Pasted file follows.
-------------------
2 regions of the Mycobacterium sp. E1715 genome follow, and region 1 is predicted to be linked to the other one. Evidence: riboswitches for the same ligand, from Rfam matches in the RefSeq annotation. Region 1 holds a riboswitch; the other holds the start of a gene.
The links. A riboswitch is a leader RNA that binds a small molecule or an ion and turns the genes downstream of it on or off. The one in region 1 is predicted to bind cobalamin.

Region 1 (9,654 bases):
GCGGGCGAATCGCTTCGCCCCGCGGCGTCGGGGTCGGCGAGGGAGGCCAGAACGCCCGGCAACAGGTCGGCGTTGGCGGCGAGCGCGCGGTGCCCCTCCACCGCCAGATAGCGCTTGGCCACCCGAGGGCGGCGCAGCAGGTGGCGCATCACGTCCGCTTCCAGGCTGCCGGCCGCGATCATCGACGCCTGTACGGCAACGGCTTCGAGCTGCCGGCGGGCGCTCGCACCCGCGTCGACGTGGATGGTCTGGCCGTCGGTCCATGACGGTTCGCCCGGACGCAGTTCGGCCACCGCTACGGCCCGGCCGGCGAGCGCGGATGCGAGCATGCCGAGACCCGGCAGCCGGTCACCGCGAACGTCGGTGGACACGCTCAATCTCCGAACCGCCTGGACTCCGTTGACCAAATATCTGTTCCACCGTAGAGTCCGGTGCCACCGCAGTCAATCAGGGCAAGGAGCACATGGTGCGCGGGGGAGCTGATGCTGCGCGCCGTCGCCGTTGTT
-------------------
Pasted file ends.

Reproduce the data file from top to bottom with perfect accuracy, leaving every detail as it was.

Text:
2 regions of the Mycobacterium sp. E1715 genome follow, and region 1 is predicted to be linked to the other one. Evidence: riboswitches for the same ligand, from Rfam matches in the RefSeq annotation. Region 1 holds a riboswitch; the other holds the start of a gene.
The links. A riboswitch is a leader RNA that binds a small molecule or an ion and turns the genes downstream of it on or off. The one in region 1 is predicted to bind cobalamin.

Region 1 (9,654 bases):
GCGGGCGAATCGCTTCGCCCCGCGGCGTCGGGGTCGGCGAGGGAGGCCAGAACGCCCGGCAACAGGTCGGCGTTGGCGGCGAGCGCGCGGTGCCCCTCCACCGCCAGATAGCGCTTGGCCACCCGAGGGCGGCGCAGCAGGTGGCGCATCACGTCCGCTTCCAGGCTGCCGGCCGCGATCATCGACGCCTGTACGGCAACGGCTTCGAGCTGCCGGCGGGCGCTCGCACCCGCGTCGACGTGGATGGTCTGGCCGTCGGTCCATGACGGTTCGCCCGGACGCAGTTCGGCCACCGCTACGGCCCGGCCGGCGAGCGCGGATGCGAGCATGCCGAGACCCGGCAGCCGGTCACCGCGAACGTCGGTGGACACGCTCAATCTCCGAACCGCCTGGACTCCGTTGACCAAATATCTGTTCCACCGTAGAGTCCGGTGCCACCGCAGTCAATCAGGGCAAGGAGCACATGGTGCGCGGGGGAGCTGATGCTGCGCGCCGTCGCCGTTGTT